Japan's efforts to cut drug costs have prompted at least one big deal this past year, with Takeda Pharmaceutical saying that it would team up with Teva Pharmaceutical Industries ($TEVA) to take advantage of the country's generics push. These kind of deals will become more common, one analyst says, as Japan continues to shift away from branded meds and spurs development of low-cost copycats.
Takeda's tie-up with Teva "took people by surprise" but it's one that "could be a trendsetter in gaining more acceptability for similar deals," Frost & Sullivan analyst Sanjeev Kumar told Bloomberg. Small and mid-size companies are looking for more generics clout, and big international firms also want to gain a stronger foothold so they can remain competitive. "I don't think any companies--including domestic players--can ignore this in any way," Kumar said.
Indian generics companies such as Sun Pharmaceutical Industries, Dr. Reddy's Laboratories ($RDY) and Lupin could jump on the dealmaking bandwagon, Kumair said, snatching up a midsized Japanese company to increase their visibility in the market. Big pharma heavyweights such as AstraZeneca ($AZN), Roche ($RHHBY) and Novartis ($NVS), who get about 6% to 9% of their total revenues from the Japanese market, could also be ripe for a JV or partnership.Masato Iwasaki
Drugmakers could face a tough road ahead in Japan, though, as the country continues to cut down on costs. Drug spending in the country will rise by just 3% to 4% over the next 5 years--the lowest increase of any developed market, according to a November report from the IMS Institute of Healthcare Informatics. That's not to mention projected sales tax increases, which could weigh down market expansion and contribute to a "zero-growth scenario" during that period, IMS said in its report.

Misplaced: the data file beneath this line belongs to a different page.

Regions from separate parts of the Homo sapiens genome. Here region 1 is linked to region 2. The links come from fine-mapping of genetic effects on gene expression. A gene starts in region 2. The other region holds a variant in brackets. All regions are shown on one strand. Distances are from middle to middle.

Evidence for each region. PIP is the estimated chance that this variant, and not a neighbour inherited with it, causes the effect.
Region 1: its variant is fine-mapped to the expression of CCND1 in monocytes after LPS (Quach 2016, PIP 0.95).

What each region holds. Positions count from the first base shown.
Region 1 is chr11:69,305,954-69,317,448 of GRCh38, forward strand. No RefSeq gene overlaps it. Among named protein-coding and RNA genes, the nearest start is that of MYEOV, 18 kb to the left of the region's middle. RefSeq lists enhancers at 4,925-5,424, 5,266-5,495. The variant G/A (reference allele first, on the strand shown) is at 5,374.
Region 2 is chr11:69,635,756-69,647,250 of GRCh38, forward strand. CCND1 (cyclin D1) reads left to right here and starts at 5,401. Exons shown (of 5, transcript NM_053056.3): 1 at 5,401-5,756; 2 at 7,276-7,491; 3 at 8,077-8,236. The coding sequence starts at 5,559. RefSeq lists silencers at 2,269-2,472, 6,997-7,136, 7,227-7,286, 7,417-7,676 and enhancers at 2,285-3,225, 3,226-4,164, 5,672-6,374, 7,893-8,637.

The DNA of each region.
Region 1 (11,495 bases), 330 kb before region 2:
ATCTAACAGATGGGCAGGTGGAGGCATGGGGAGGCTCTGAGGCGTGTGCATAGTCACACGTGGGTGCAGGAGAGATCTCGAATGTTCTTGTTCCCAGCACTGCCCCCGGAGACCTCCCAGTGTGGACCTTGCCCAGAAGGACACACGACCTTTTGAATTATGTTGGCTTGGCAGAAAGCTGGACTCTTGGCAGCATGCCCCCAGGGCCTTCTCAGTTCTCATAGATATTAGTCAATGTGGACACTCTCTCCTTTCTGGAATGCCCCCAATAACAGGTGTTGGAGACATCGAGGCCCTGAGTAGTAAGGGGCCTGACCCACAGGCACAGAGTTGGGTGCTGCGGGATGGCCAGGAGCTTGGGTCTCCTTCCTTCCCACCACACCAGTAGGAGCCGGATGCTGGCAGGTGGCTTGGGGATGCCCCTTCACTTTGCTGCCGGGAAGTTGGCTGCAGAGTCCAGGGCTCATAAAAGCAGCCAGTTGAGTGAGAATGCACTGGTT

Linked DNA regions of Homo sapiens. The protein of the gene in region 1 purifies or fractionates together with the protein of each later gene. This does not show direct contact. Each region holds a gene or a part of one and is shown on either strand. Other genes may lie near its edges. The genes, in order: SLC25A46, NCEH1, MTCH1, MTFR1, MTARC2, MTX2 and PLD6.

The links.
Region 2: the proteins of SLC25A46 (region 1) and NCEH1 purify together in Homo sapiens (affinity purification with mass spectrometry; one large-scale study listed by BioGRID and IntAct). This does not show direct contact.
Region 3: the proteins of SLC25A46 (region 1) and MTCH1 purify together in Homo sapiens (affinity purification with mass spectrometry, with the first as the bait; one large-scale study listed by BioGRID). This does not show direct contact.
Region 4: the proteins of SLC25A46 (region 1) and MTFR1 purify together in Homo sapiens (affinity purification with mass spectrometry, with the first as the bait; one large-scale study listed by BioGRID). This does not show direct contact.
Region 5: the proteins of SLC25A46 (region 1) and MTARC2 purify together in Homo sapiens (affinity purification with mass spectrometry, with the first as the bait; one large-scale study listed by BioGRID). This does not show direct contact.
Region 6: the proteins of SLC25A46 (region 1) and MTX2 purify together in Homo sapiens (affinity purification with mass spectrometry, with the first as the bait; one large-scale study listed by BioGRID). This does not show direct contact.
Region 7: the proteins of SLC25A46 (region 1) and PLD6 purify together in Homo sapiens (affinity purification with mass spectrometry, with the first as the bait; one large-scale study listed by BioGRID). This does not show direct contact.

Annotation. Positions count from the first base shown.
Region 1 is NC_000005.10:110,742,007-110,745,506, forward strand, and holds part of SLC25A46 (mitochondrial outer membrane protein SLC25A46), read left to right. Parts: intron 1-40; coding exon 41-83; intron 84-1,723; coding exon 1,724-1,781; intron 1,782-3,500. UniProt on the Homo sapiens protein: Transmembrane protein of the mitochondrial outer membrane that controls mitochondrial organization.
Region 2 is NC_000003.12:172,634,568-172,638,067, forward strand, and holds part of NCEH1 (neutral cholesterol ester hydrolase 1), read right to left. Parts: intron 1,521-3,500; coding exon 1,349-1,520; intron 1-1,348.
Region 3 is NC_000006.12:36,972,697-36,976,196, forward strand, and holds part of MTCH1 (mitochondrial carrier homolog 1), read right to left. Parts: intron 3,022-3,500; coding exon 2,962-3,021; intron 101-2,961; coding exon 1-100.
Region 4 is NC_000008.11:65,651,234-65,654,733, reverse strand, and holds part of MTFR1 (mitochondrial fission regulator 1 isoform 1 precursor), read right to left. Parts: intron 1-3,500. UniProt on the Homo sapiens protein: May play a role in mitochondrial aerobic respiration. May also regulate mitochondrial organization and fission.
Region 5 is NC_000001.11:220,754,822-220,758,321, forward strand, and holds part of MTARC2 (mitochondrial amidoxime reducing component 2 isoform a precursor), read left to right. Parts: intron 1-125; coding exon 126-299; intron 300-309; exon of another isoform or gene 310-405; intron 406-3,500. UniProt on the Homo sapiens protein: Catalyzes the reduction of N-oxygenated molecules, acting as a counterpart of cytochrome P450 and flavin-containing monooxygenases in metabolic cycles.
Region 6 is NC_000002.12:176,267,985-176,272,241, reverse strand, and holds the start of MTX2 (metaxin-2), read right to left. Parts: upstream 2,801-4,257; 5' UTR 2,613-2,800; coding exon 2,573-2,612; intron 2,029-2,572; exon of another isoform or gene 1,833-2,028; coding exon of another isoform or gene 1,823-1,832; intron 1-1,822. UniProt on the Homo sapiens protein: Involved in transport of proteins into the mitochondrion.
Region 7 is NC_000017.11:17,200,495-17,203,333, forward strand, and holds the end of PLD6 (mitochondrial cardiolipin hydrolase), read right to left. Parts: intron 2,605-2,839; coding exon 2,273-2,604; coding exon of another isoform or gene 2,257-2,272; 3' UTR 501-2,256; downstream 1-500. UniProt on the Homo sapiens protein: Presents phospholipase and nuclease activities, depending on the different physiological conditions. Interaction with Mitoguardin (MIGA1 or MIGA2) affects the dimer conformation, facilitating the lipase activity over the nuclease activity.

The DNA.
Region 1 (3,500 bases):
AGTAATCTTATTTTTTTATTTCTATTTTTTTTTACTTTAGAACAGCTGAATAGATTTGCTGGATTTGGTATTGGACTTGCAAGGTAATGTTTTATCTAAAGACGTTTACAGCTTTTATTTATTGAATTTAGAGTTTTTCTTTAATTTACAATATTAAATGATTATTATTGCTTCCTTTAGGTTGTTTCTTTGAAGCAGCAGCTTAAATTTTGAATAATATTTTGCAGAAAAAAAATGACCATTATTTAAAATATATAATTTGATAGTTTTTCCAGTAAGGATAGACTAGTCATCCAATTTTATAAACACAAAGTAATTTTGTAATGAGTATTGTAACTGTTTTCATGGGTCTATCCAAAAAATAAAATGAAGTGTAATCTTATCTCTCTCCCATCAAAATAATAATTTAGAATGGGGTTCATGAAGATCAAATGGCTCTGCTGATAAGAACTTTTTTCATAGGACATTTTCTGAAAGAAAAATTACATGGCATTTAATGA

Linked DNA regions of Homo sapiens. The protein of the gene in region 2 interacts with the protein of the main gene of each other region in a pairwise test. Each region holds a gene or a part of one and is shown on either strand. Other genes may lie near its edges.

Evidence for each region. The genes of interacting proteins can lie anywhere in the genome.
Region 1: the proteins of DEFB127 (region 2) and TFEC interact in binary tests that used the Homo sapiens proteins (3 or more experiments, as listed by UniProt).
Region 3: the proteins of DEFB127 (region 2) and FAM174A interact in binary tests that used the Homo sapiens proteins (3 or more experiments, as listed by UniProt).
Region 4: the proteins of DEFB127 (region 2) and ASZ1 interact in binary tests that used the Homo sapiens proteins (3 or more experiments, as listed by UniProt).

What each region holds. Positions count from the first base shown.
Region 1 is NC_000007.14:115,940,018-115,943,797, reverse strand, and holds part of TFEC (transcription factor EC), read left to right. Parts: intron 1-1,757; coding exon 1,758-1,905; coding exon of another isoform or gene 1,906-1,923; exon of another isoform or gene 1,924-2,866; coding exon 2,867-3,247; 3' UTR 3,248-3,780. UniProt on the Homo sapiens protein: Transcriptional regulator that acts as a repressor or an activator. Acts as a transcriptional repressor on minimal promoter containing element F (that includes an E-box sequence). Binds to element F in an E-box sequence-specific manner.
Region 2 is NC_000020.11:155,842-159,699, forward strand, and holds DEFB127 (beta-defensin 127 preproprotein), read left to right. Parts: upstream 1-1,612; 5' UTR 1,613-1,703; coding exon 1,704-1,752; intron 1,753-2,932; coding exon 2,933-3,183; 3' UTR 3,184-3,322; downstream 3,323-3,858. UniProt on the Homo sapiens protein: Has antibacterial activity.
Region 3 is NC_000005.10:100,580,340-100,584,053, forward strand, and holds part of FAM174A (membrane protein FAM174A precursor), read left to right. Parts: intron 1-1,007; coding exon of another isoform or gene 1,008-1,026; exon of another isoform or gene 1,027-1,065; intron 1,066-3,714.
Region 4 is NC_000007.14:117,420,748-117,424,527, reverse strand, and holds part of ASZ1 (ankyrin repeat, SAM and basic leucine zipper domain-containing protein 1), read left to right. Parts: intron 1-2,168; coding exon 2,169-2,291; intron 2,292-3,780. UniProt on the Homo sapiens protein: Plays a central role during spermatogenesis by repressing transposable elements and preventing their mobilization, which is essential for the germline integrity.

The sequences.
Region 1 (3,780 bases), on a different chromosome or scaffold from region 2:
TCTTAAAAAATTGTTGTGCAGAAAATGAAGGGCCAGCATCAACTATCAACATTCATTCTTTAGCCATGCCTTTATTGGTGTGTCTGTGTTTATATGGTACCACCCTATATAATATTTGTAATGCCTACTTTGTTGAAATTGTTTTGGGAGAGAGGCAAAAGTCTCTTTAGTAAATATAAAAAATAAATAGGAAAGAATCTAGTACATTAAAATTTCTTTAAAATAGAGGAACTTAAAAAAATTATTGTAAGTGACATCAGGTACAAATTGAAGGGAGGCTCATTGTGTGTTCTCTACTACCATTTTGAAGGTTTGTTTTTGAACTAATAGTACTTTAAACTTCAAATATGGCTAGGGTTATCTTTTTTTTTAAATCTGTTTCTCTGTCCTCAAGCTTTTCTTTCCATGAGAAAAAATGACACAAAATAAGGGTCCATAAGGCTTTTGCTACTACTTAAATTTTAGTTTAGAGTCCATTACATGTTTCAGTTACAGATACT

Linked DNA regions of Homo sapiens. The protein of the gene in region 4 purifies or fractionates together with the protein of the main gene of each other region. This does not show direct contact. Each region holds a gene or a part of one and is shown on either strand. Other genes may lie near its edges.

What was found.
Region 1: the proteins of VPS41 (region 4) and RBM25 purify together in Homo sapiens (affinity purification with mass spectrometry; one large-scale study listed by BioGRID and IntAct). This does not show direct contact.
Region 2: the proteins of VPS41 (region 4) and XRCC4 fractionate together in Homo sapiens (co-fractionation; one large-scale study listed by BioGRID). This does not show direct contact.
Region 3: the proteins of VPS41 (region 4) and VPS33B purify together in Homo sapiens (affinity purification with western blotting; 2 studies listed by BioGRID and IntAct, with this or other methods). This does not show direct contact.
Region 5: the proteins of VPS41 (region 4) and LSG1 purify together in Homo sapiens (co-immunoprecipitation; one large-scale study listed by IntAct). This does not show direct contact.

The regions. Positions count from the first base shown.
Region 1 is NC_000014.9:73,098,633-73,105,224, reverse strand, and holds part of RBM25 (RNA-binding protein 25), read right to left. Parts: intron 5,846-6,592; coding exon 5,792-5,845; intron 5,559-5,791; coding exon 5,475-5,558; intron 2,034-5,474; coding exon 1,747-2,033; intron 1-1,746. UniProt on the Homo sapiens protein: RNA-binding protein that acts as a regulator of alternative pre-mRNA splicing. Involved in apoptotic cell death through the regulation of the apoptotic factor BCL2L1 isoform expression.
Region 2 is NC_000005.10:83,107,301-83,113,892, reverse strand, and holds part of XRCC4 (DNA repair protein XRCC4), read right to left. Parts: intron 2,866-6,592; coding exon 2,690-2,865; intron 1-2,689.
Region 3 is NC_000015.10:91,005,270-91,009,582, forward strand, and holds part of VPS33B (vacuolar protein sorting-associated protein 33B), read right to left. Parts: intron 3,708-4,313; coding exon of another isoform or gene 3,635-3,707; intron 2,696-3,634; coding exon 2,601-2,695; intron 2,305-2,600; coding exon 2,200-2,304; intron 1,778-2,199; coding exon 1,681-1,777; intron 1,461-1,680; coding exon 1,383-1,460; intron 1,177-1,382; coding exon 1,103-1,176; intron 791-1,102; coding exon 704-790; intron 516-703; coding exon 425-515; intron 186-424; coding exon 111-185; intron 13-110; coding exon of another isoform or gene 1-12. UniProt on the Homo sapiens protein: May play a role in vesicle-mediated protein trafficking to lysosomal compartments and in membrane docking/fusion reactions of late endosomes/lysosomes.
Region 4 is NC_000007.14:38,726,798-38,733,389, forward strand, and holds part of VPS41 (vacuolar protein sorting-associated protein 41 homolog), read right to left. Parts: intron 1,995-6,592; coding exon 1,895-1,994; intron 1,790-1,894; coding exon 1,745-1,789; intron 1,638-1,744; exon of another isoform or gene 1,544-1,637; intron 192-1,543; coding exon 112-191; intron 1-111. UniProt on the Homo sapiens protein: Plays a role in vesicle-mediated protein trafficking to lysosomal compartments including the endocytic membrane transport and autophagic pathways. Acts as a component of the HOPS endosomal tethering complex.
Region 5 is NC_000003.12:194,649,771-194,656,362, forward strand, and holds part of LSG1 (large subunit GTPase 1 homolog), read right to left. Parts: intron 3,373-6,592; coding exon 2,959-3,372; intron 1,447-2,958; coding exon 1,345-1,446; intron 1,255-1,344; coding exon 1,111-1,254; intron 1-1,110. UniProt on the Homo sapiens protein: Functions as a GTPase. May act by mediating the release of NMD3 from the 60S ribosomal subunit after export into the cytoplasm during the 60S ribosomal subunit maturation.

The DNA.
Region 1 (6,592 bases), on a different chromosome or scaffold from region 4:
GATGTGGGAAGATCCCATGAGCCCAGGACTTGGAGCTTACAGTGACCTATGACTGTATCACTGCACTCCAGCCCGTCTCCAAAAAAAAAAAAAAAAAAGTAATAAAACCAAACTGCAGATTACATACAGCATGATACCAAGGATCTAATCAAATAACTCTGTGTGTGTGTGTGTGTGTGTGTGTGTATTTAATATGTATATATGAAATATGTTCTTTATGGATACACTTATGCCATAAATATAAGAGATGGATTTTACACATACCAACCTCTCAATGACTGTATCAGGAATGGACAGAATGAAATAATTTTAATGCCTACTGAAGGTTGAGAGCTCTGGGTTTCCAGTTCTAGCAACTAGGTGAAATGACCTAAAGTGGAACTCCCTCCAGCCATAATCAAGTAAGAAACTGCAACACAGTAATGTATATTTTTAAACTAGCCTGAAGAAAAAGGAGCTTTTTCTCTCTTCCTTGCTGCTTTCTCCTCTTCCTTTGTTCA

Japanese companies will need to proceed with caution, as "almost all face these difficulties," head of Takeda's domestic business unit Masato Iwasaki told Bloomberg. Japan wants to have generics account for at least 80% of all prescription drugs by 2020, a number that is impossible for drugmakers to ignore. "Nobody imagined that this radical change could happen here. Everybody had believed the market would continue growing, but now government pressure is changing the focus," Iwasaki said.
Takeda is obviously wise to the trend. In December, the company said it would form a JV with Teva to gain ground in generics. Takeda will hive off older meds including hypertension drug Blopress and Type 2 diabetes med Basen, products that contributed to ¥125 billion ($1.03 billion) in fiscal 2014, or 7% of Takeda's total global revenue. Teva will hold a 51% stake, and Takeda will have the remaining part of the venture, which is expected to be "EPS and cash flow accretive" in 2016 and to generate long-term generics growth, the companies said last month.
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